Harley-Davidson Announces The Price On Its LiveWire
Harley-Davidson LiveWire Release
Milwaukee is reaching out to a totally new kind of rider; one who is all about that sportbike life and into displaced-footprint drive systems.
I gotta’ give the MoCo credit, it certainly knows how to cultivate anticipation. It was 2014 when we were first teased with the prospect of an all-electric Harley-Davidson model, and here we are five years later and the LiveWire is finally slated for release in August of 2019. EV bikes were extremely niche when the original announcement came out, but the field has since exploded and H-D finds itself entering a far more established field than any of us reckoned on back in ’14. Not only are there more players in the game now, but some of them are on their second and third generation of development, so it’s a more complex situation than it was when this was still just a concept bike. Also, Milwaukee is reaching out to a totally new kind of rider; one who is all about that sportbike life and into displaced-footprint drive systems.
“This is really designed to enter into a new segment with new customers, particularly in the urban environment, because this is really built for that,” says Heather Malkenshek, chief marketing officer for Harley Davidson. “We’re trying to bring in the new generation of riders, because this is a very easy bike to ride.”
Harley-Davidson LiveWire Price
The factory, in its infinite wisdom, will debut its entry into the EV market with a $29,799 price tag.
So, many of us were waiting with bated breath for the official release, and more importantly, the price. Well, here we are, and I’m still waiting to exhale. The factory, in its infinite wisdom, will debut its entry into the EV market with a $29,799 price tag. Yeah, that’s right, the new H-D will cost as much as a nice SUV, and it’s in my humble opinion that Harley is shooting itself in the foot. Why, you ask? Allow me to explain.
The factory knows, as evidenced by the statement from the chief marketing officer, that this bike is built to target younger riders. Too bad H-D fails to understand that the new generation of buyers aren’t into paying more for a bike, ostensibly a luxury item, than many spent on their education. The price looks like the factory is keeping to the same business model that kept it afloat all these years, but while the lifeblood of the classic internal-combustion bikes has been largely from the hearts and wallets of the Boomers who are at an age where they have some disposable income, younger riders aren’t in that position yet, and lately have shown themselves to be more frugal than any other current generational group.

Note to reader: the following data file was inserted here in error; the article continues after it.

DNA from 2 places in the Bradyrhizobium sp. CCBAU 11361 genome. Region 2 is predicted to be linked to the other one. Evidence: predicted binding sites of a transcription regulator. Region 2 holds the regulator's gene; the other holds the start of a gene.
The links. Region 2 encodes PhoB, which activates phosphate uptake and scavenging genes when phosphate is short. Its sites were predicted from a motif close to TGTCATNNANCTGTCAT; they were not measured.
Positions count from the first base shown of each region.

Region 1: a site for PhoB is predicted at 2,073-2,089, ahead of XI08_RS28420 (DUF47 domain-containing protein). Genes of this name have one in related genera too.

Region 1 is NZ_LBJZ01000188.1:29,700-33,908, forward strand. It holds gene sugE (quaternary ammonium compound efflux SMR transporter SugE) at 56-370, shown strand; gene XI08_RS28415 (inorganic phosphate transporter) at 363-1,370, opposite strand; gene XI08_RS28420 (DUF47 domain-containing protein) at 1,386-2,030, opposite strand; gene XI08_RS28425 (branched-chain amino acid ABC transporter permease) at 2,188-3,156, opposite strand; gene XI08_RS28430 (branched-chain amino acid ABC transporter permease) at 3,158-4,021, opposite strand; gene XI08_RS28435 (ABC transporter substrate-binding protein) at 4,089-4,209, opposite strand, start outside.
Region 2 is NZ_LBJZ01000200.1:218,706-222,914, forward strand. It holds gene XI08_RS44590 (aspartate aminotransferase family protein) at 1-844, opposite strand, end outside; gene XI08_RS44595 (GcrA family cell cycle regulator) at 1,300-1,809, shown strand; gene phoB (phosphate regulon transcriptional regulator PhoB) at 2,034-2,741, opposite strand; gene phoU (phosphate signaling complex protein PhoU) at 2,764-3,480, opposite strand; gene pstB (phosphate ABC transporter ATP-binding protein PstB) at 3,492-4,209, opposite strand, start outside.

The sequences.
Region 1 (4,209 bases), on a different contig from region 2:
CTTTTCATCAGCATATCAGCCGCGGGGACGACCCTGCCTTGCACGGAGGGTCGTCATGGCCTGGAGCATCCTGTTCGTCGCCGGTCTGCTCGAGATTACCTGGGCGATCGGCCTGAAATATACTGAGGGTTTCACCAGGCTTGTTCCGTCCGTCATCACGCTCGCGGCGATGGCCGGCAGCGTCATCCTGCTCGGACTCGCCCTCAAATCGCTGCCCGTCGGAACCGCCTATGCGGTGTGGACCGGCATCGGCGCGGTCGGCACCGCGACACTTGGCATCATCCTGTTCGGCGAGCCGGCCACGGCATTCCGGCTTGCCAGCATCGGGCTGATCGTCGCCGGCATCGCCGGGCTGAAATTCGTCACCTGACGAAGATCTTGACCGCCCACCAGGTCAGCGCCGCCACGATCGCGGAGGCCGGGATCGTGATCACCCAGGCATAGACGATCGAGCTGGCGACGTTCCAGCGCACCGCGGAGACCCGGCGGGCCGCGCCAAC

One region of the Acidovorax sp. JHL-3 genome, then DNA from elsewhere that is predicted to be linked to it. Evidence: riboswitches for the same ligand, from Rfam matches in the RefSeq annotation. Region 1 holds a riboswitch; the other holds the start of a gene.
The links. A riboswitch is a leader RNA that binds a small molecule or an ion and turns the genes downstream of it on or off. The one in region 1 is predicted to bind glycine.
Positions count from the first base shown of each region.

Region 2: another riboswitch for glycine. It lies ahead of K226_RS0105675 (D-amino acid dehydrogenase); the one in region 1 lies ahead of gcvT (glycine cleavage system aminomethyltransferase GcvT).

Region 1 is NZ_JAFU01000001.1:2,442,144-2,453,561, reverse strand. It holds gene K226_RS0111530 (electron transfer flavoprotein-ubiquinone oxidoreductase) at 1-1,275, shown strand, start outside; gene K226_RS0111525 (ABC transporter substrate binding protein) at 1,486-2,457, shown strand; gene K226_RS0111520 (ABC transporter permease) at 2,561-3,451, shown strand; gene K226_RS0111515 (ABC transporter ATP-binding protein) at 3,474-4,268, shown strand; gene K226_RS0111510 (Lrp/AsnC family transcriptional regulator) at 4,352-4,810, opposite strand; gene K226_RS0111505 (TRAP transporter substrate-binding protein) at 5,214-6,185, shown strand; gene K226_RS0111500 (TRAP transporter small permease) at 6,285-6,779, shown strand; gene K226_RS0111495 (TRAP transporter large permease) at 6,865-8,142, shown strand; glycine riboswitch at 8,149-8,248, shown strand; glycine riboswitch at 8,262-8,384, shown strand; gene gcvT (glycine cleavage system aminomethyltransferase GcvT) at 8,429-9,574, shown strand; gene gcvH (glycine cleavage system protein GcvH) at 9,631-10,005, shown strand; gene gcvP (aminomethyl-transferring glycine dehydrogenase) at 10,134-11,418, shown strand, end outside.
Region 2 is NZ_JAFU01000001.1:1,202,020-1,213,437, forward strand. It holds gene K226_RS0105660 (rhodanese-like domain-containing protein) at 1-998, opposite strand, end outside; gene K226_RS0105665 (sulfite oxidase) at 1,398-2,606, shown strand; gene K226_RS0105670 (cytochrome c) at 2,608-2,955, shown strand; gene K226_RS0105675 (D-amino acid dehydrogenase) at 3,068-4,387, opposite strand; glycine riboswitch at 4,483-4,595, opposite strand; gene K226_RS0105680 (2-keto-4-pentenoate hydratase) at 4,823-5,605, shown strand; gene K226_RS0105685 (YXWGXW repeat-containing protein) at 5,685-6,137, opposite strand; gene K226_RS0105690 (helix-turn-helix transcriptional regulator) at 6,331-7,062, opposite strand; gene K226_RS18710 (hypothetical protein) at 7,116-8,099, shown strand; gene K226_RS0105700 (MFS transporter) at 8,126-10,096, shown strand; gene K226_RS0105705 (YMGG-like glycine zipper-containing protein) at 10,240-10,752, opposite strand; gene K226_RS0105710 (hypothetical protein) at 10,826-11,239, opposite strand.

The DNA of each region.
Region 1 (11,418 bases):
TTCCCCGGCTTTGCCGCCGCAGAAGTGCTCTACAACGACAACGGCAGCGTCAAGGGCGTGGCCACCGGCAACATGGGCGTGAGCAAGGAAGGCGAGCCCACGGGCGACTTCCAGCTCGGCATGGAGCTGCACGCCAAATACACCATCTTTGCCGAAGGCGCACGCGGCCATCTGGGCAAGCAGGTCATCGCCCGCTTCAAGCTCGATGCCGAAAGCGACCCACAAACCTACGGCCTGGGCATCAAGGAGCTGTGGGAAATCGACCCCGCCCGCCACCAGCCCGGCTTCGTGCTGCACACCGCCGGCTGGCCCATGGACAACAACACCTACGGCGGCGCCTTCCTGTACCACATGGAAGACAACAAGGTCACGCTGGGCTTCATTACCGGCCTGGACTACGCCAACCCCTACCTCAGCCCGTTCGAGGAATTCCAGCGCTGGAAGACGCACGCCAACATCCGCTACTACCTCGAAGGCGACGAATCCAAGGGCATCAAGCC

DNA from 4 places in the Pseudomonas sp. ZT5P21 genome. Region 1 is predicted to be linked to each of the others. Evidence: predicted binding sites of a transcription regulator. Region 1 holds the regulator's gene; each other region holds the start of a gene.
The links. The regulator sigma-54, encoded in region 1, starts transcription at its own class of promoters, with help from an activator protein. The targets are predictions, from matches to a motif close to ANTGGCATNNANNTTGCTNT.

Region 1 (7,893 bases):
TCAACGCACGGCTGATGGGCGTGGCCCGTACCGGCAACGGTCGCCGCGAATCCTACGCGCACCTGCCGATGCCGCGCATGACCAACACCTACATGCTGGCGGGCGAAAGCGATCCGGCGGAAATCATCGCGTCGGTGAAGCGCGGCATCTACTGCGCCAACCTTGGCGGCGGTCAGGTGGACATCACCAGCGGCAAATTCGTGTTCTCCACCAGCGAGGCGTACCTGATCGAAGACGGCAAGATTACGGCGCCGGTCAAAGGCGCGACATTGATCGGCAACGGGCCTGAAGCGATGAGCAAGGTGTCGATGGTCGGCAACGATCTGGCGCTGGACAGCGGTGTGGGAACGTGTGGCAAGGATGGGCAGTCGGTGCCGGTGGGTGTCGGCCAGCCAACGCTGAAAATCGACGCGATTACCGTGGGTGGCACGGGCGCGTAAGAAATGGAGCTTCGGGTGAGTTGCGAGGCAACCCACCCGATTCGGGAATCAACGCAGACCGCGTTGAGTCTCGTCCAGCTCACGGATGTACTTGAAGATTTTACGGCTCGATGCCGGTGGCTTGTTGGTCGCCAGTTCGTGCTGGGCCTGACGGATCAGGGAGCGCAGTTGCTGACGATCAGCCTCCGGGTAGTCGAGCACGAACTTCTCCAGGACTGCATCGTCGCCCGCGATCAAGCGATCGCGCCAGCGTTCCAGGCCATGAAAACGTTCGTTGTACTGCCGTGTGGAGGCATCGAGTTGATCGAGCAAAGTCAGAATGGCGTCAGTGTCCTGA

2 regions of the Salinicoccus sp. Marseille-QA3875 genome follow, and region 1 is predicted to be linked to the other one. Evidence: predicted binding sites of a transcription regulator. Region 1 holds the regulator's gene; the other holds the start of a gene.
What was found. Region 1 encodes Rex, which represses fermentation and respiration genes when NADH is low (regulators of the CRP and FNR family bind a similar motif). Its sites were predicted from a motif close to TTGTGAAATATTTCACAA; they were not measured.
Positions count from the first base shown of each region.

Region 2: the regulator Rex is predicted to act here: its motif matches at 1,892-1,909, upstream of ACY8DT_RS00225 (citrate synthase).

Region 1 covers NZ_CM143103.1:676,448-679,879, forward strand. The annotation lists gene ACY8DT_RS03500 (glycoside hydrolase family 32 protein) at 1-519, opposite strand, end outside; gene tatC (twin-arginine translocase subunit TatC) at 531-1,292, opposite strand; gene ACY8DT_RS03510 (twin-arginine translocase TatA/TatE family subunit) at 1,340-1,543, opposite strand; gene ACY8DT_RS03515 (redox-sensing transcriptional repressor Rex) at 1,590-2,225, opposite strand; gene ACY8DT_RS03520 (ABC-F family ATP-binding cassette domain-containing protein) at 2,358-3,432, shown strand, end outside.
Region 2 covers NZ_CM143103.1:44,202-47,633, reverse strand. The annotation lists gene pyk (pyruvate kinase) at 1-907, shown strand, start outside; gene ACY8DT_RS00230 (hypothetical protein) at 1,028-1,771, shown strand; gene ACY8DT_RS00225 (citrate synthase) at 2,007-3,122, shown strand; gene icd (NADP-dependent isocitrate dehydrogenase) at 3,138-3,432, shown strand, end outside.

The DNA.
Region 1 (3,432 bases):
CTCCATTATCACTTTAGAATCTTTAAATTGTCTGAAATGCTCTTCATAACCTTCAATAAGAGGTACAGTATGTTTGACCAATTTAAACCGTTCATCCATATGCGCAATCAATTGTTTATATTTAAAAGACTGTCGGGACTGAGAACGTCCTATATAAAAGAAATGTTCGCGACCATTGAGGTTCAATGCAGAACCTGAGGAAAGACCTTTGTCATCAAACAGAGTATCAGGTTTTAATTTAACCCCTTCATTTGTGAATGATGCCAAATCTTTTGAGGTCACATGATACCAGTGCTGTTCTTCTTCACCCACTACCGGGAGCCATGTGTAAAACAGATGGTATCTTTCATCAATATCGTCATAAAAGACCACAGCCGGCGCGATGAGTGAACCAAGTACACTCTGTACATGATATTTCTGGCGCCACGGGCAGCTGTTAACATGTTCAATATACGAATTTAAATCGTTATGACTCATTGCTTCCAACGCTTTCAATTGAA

To make it worse, they don’t have that brand loyalty either. For a long time, Harley was the only game in town, and they enjoyed a monopoly on authentic American-style bikes. Indian has enjoyed a resurgence in the last half-decade, but they too charge an arm, leg and firstborn son for their full-size rides and so don’t take much business from the MoCo on the price angle. But, this is a different bike, with a different drivetrain that’s aimed at a different market, and the target market has plenty of alternatives.
How Does The Harley-Davidson LiveWire Compare?
For the price of the LiveWire, you can score a pair of Zero machines that boast greater range, faster recharges and more flexibility in power options.
For the price of the LiveWire, you can score a pair of Zero machines that boast greater range, faster recharges and more flexibility in power options. Even the hot new high-performance Energica Ego is less than $23k. In other words, H-D is probably pricing itself out of competition before it ever starts.
I’m sure it is expensive paying for all that unionized labor, but guys, this dog ain’t going to hunt. You are treading into new territory against companies with a home-field advantage, and if you expect to survive in this climate, something is gonna’ have to give. Maybe consider building a factory in a right-to-work state where you won’t be held hostage by the mob for exorbitant wages that drive the prices through the roof. It’s been long held that the factory has never relied on price as a selling point, but that’s going to have to change if you expect this EV initiative to gain traction.
See our review of the Harley-Davidson LiveWire.
Zero S / SR
See our review of the Zero S / SR.
See our review of the Energica Ego.
Motorcycle Manufacturers Are Scrambling For New Riders
See our article on the new target buyers.
Read more Harley-Davidson news.